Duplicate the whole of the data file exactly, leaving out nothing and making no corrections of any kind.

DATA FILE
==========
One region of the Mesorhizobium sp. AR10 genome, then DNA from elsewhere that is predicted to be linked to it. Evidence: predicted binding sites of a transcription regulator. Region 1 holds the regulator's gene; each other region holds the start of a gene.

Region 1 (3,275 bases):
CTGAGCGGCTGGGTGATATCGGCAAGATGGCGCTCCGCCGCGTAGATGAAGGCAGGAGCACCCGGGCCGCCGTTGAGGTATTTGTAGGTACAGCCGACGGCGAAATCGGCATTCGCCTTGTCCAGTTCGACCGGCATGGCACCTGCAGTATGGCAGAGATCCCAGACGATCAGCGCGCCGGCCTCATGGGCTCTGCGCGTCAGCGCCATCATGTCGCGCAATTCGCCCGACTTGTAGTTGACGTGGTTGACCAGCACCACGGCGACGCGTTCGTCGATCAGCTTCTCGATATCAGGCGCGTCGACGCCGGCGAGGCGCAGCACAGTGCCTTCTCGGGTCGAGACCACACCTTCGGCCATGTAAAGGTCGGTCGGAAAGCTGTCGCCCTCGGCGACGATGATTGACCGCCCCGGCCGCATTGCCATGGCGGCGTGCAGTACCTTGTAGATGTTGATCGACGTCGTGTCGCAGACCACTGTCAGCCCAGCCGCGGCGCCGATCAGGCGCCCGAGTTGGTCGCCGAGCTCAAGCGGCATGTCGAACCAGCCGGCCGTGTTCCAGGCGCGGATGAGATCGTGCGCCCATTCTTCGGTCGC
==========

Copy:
One region of the Mesorhizobium sp. AR10 genome, then DNA from elsewhere that is predicted to be linked to it. Evidence: predicted binding sites of a transcription regulator. Region 1 holds the regulator's gene; each other region holds the start of a gene.

Region 1 (3,275 bases):
CTGAGCGGCTGGGTGATATCGGCAAGATGGCGCTCCGCCGCGTAGATGAAGGCAGGAGCACCCGGGCCGCCGTTGAGGTATTTGTAGGTACAGCCGACGGCGAAATCGGCATTCGCCTTGTCCAGTTCGACCGGCATGGCACCTGCAGTATGGCAGAGATCCCAGACGATCAGCGCGCCGGCCTCATGGGCTCTGCGCGTCAGCGCCATCATGTCGCGCAATTCGCCCGACTTGTAGTTGACGTGGTTGACCAGCACCACGGCGACGCGTTCGTCGATCAGCTTCTCGATATCAGGCGCGTCGACGCCGGCGAGGCGCAGCACAGTGCCTTCTCGGGTCGAGACCACACCTTCGGCCATGTAAAGGTCGGTCGGAAAGCTGTCGCCCTCGGCGACGATGATTGACCGCCCCGGCCGCATTGCCATGGCGGCGTGCAGTACCTTGTAGATGTTGATCGACGTCGTGTCGCAGACCACTGTCAGCCCAGCCGCGGCGCCGATCAGGCGCCCGAGTTGGTCGCCGAGCTCAAGCGGCATGTCGAACCAGCCGGCCGTGTTCCAGGCGCGGATGAGATCGTGCGCCCATTCTTCGGTCGC